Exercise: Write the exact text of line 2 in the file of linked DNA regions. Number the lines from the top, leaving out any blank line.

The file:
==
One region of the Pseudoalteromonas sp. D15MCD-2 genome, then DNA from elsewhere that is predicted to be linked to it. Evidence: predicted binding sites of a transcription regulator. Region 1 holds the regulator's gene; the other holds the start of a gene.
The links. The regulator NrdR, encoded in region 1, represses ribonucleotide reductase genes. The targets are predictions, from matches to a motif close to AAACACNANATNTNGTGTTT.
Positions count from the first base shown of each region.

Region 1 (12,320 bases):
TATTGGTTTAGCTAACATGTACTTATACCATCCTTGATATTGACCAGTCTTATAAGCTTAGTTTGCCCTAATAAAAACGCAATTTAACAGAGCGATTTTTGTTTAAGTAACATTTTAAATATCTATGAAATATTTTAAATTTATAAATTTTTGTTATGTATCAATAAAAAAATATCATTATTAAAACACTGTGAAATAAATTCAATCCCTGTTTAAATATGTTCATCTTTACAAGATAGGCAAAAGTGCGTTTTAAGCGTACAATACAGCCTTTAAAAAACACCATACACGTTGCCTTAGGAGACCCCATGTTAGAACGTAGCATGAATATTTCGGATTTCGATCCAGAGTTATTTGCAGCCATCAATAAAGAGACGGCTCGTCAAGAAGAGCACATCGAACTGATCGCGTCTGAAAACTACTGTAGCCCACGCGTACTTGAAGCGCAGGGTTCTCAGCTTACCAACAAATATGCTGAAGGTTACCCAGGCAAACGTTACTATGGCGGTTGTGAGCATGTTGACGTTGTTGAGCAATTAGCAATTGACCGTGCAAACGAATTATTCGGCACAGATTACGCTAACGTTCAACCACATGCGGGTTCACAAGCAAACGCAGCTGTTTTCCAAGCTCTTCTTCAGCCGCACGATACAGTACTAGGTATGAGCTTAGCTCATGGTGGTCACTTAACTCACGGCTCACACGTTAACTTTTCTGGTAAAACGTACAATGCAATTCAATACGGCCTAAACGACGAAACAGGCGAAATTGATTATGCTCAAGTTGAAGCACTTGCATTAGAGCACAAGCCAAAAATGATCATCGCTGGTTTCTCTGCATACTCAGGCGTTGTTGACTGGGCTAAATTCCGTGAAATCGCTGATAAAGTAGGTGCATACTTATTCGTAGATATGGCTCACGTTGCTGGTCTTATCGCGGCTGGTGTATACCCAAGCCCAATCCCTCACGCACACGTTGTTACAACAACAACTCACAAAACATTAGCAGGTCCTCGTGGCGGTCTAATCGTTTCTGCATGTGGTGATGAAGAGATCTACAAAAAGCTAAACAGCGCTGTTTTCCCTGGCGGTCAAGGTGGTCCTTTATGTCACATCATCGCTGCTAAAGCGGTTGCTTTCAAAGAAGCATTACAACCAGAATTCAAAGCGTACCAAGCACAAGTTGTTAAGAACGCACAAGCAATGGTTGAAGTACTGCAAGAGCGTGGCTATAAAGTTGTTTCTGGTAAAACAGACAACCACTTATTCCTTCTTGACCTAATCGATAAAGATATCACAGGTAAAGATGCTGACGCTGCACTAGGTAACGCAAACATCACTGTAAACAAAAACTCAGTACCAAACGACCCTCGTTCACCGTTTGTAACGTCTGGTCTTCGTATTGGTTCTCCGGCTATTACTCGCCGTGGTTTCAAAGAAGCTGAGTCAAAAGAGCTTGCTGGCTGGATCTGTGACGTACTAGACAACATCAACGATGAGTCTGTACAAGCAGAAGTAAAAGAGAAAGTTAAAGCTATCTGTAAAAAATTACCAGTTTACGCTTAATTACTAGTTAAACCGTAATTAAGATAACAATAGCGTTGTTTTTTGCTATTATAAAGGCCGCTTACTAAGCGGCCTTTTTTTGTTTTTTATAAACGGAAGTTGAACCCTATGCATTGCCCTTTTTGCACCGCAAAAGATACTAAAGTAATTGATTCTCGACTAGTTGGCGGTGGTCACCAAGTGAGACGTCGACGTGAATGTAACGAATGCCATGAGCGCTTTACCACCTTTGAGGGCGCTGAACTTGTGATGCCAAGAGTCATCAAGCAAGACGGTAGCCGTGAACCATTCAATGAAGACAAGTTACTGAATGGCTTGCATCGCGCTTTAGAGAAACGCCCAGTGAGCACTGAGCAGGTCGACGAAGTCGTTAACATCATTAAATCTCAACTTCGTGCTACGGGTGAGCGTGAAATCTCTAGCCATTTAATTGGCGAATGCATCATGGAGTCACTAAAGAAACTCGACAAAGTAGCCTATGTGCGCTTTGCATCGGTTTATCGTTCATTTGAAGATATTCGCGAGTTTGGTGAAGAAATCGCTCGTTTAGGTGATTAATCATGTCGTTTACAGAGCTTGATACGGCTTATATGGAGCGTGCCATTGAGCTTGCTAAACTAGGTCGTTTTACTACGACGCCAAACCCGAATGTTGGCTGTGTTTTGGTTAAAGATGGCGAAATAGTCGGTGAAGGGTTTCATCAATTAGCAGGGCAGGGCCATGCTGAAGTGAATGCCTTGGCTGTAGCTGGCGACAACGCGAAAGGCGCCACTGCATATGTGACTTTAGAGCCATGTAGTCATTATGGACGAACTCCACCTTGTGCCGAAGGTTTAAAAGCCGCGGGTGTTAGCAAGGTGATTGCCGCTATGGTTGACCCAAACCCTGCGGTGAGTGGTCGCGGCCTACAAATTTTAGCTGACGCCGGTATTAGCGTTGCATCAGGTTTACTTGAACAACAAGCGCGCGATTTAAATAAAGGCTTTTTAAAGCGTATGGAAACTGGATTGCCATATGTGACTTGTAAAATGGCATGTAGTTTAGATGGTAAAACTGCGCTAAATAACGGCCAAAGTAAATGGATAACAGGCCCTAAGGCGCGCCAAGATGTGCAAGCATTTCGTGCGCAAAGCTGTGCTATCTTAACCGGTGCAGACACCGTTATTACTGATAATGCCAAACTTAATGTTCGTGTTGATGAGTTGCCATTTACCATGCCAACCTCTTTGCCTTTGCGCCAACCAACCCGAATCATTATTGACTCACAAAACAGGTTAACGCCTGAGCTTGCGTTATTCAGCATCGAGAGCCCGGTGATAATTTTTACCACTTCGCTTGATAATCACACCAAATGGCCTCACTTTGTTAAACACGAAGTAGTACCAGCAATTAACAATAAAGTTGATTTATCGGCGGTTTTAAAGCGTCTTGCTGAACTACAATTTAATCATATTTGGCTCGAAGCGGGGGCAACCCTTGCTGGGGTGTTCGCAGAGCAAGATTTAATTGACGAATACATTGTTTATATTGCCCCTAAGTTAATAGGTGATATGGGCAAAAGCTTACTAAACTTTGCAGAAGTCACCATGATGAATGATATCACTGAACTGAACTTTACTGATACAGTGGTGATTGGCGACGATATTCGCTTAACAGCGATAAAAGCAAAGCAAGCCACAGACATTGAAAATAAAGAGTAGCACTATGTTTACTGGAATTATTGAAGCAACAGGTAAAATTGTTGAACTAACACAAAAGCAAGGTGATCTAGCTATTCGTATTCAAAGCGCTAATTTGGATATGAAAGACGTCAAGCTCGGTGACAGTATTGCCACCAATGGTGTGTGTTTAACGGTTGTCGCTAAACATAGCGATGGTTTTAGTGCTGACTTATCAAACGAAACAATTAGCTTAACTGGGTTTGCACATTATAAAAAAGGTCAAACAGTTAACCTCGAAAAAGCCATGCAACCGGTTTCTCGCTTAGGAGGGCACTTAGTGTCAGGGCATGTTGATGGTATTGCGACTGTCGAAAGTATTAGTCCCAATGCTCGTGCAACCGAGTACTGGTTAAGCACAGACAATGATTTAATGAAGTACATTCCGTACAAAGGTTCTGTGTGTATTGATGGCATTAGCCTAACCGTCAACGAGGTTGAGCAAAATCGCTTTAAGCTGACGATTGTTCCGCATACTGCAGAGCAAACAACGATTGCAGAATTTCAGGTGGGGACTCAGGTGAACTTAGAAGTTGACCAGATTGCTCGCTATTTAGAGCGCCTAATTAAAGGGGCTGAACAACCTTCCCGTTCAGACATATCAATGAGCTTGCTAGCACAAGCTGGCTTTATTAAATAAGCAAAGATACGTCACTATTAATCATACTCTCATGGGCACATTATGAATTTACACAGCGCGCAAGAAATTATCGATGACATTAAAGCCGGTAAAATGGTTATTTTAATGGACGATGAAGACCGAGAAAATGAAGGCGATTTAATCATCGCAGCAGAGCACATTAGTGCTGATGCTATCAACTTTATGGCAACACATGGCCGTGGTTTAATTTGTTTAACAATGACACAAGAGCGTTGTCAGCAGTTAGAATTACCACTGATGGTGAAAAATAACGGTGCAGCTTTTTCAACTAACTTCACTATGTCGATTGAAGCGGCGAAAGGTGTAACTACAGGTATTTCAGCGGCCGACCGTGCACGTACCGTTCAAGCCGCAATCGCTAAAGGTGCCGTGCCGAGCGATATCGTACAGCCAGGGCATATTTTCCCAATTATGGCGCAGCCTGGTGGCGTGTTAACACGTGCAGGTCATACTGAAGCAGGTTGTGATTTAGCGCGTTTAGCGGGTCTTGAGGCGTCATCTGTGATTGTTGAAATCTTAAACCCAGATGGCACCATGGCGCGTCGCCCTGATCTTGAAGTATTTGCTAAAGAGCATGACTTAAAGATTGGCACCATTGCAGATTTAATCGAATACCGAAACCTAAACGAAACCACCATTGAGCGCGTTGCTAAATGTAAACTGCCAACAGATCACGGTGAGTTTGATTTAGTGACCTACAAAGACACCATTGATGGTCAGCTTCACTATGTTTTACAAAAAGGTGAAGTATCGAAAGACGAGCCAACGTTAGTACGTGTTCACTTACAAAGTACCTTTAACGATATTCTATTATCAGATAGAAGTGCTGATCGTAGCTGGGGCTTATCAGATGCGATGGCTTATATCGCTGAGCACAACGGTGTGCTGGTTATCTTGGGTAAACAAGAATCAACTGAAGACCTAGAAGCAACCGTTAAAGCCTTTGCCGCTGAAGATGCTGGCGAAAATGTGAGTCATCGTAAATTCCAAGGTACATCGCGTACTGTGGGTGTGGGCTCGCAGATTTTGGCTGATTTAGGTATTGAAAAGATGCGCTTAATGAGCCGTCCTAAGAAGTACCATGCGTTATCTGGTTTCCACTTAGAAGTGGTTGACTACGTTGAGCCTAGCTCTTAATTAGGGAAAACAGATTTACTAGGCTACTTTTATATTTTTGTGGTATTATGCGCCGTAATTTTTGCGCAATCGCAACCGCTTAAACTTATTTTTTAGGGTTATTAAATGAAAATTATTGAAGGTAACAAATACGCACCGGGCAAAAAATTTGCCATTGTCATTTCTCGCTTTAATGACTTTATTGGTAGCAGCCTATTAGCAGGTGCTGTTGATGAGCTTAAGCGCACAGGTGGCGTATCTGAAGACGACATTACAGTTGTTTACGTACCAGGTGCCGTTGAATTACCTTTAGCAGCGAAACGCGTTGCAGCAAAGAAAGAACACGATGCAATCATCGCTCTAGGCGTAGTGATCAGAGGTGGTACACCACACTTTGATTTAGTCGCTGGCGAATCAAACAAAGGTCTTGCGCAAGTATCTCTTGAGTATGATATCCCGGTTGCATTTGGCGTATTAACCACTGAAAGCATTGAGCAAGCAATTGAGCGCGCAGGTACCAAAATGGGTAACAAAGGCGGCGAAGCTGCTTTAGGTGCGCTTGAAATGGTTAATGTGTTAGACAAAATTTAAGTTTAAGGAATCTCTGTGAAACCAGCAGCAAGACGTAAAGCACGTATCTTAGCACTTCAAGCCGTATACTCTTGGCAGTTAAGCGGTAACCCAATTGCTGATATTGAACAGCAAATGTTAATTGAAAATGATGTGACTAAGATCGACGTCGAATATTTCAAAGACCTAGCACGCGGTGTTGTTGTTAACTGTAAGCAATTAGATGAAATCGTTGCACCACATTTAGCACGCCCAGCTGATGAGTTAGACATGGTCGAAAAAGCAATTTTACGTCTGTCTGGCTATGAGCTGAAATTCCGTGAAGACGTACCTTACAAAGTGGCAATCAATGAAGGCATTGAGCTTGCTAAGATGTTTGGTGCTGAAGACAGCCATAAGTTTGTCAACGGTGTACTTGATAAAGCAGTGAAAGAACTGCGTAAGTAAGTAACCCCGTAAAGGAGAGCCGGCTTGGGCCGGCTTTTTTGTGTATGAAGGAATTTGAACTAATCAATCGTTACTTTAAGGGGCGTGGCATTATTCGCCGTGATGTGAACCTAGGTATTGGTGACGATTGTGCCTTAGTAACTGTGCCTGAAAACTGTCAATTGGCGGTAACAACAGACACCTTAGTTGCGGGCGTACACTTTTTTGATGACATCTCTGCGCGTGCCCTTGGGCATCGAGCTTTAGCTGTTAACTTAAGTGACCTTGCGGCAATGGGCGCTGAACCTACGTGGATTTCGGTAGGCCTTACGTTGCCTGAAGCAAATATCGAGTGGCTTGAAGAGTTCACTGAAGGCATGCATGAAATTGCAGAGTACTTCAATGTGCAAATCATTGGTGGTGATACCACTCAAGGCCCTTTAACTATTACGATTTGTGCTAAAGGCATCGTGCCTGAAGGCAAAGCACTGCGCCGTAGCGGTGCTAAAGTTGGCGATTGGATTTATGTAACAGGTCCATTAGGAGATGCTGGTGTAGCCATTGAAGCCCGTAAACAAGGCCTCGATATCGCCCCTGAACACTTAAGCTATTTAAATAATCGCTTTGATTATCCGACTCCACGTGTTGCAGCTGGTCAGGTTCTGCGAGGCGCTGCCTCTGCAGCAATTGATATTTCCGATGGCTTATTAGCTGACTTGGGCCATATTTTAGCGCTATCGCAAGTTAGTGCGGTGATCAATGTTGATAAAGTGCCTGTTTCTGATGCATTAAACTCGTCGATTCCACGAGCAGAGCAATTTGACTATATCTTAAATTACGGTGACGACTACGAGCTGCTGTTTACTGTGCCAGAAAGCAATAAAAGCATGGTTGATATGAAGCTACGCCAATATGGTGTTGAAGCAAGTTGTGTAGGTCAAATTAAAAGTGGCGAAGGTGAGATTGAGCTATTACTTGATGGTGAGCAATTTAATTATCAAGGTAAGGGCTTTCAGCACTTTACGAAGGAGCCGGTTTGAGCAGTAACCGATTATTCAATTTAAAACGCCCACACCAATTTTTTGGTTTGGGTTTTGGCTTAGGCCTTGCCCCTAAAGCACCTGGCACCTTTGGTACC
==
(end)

The links. The regulator NrdR, encoded in region 1, represses ribonucleotide reductase genes. The targets are predictions, from matches to a motif close to AAACACNANATNTNGTGTTT.